SUNY campuses approve governor’s economic initative

The bill requires universities to put any business revenue toward student financial aid. (MIKE PEDERSEN/THE STATESMAN)

The bill requires universities to put any business revenue toward student financial aid. (MIKE PEDERSEN/THE STATESMAN)

New York Governor Andrew M. Cuomo’s plans to jumpstart the state economy are centered around SUNY campuses. And the university system could not be more elated.

On June 19, Cuomo, along with Senate Majority Coalition co-leaders Dean Skelos and Jeff Klein and Assembly Speaker Sheldon Silver unveiled their agreement to the legislation titled, “START-UP NY,” which stands for “SUNY Tax-free Areas to Revitalize and Transform Upstate NY.”

The economic initiative is designed to bring new businesses to the areas surrounding SUNY and other university campuses in the state of New York by creating “the opportunity to operate completely tax-free – including no income tax for employees, no sales, property or business tax – while also partnering with the world-class higher education institutions in the SUNY system,” according to the governor’s website.

“Tax-Free NY will put together all the positives of New York, the history, the geography, the diversity, the educated workforce and combine all we have to offer with a tax-free environment,” Cuomo said in a press release.  “This proposal will make our state more competitive than ever before and supercharge our economic development efforts to rebuild Upstate New York.”

The bill states that companies participating in START-UP NY will be exempt from taxes such as business taxes, sales taxes and property taxes for 10 years and employees of participating companies will be exempt from income taxes for five years. It also says that for the next five years, “employees will pay no taxes on income up to $200,000 of wages for individuals, $250,000 for a head of household, and $300,000 for taxpayers filing a joint return.”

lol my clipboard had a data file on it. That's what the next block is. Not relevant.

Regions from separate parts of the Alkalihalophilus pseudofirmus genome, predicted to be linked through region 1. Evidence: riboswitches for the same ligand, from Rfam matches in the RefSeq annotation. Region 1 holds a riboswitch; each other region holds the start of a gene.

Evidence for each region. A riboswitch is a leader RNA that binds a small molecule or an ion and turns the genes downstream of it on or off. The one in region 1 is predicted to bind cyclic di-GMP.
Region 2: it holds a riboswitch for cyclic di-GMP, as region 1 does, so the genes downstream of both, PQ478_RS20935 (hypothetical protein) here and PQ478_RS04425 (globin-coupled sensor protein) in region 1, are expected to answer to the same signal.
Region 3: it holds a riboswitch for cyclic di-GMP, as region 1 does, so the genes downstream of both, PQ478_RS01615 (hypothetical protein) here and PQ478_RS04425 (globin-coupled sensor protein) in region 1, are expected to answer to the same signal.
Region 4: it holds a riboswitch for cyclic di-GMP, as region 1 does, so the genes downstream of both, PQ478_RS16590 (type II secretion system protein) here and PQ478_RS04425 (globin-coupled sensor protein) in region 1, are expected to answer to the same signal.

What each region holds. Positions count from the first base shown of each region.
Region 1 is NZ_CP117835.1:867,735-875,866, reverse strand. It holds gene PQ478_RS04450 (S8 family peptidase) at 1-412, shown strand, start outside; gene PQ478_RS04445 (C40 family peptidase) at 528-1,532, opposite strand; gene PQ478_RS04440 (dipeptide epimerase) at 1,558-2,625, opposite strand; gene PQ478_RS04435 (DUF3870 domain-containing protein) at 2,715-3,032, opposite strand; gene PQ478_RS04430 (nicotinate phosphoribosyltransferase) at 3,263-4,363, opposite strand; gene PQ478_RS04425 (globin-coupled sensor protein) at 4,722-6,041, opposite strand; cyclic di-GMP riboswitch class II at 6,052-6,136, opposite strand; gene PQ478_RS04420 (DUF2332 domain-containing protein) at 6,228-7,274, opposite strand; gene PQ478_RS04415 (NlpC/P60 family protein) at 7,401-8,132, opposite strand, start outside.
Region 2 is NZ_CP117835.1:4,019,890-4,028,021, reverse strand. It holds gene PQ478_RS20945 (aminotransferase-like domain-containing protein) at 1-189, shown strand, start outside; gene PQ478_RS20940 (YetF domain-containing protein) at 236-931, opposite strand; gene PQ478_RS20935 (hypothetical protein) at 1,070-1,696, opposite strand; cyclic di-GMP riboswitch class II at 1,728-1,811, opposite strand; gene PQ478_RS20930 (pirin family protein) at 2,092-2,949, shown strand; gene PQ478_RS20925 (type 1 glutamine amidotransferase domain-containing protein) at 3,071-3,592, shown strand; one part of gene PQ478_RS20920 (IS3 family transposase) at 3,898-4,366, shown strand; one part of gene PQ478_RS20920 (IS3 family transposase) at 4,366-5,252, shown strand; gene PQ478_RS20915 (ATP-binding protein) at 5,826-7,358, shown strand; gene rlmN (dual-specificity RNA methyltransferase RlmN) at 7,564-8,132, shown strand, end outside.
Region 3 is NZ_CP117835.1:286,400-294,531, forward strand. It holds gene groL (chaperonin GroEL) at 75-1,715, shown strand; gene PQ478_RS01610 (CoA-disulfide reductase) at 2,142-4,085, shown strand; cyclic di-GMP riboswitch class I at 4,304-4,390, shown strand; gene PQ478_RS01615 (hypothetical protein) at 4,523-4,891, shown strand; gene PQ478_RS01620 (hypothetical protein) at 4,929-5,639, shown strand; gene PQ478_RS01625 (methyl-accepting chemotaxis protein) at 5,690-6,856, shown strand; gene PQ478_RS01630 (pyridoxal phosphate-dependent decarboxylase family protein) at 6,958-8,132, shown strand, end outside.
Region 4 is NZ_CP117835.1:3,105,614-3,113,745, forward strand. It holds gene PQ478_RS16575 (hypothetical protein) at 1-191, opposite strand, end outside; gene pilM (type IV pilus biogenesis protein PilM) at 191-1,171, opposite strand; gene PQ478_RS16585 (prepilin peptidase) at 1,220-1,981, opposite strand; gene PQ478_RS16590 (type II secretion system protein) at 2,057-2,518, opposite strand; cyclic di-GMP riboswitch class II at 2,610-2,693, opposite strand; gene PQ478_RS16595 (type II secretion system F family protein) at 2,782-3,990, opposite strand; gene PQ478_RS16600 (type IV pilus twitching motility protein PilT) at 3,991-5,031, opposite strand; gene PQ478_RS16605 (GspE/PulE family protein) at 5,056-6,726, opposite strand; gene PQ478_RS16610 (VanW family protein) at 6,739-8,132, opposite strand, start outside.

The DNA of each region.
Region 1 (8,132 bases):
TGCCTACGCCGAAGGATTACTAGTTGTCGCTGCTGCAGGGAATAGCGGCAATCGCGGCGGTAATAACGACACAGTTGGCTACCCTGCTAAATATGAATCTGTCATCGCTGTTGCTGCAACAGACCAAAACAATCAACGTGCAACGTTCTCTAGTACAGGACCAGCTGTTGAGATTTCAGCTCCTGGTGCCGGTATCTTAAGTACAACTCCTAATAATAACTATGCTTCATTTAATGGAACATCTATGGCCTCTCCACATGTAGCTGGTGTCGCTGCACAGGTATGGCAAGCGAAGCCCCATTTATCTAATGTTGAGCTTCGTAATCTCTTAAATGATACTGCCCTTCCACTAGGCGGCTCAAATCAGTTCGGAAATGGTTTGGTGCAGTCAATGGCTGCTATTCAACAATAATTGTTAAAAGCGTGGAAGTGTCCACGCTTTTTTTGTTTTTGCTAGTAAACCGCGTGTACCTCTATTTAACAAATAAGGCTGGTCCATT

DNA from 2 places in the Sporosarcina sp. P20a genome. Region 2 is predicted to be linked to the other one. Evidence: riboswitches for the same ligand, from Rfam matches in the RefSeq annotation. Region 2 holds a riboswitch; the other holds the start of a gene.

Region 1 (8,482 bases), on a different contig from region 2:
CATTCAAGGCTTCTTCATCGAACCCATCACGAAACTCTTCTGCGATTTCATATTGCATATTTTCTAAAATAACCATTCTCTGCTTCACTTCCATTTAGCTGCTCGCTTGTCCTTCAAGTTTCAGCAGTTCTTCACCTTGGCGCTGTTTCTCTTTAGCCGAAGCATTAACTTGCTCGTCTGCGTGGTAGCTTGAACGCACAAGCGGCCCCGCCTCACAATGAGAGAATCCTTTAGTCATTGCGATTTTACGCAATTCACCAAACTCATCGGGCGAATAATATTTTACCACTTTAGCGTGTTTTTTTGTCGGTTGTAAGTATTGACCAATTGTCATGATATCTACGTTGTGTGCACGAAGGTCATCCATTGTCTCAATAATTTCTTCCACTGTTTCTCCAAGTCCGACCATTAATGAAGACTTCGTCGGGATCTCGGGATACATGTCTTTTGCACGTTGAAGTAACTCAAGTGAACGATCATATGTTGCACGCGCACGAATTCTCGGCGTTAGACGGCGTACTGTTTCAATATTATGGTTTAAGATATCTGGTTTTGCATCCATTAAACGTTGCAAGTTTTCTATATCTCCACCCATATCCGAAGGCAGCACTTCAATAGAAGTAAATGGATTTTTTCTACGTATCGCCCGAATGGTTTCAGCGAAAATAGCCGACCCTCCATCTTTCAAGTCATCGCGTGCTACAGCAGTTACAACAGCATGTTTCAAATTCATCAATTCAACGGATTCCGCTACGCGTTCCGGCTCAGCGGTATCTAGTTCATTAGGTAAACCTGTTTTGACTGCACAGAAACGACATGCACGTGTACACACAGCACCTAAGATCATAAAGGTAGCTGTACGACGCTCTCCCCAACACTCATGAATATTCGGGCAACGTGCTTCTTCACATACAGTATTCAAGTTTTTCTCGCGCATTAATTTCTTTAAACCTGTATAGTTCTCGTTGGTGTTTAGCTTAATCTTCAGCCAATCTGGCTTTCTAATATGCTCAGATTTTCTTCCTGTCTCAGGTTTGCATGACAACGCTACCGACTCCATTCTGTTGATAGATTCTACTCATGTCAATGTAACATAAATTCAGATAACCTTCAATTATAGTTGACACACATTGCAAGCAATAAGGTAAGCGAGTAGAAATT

In order for a business to participate in START-UP NY, it must not only “be aligned with the academic mission of the campus, college or university,” but it must also display a positive economic effect on the community, which includes creating and maintaining new jobs.

Businesses are required to apply to the participating academic institution in order to establish their business and have until Dec. 21, 2020 to do so.

Excluded from the list of eligible businesses are retail and wholesale businesses, restaurants, doctors and dentists, law firms, financial services, accountants and utilities.

The bill also requires that any money the campus, college or university makes from a participating business must be used for “financial aid for students who are eligible to receive a tuition assistance award or supplemental tuition assistance … and to support additional full-time faculty positions.”

Stony Brook University President Samuel L. Stanley Jr. praised the governor’s ambitious plans at Cuomo’s Long Island “START-UP NY” bill signing.

“Stony Brook University stands ready to implement Governor Cuomo’s vision to create new business in the high technology areas and utilize our experience in advancing research into the marketplace,” Stanley said.  “Years from now, New Yorkers will look back at START-UP NY as the game changer that returned New York’s competitive edge in the global marketplace.”

Stanley partnered with other presidents of colleges and universities on Long Island to pen an opinion piece in Newsday, addressing some of the controversies surrounding the governor’s plan, which is said to be the first of its kind in the United States. With W. Hubert Keen (President of Farmingdale State College), The Rev. Calvin O. Butts, III (President of SUNY College at Old Westbury) and Shaun L. McKay (President of Suffolk County Community College), Stanley said, “Tax-Free NY offers a plan as innovative and exciting as the ideas it is designed to turn into economic growth,” the presidents continued. “We welcome the challenge it offers: Keep producing great innovations, and the state will help them grow and prosper on and near SUNY campuses.”

This article was originally published in the Aug. 26, 2013 issue of The Statesman.

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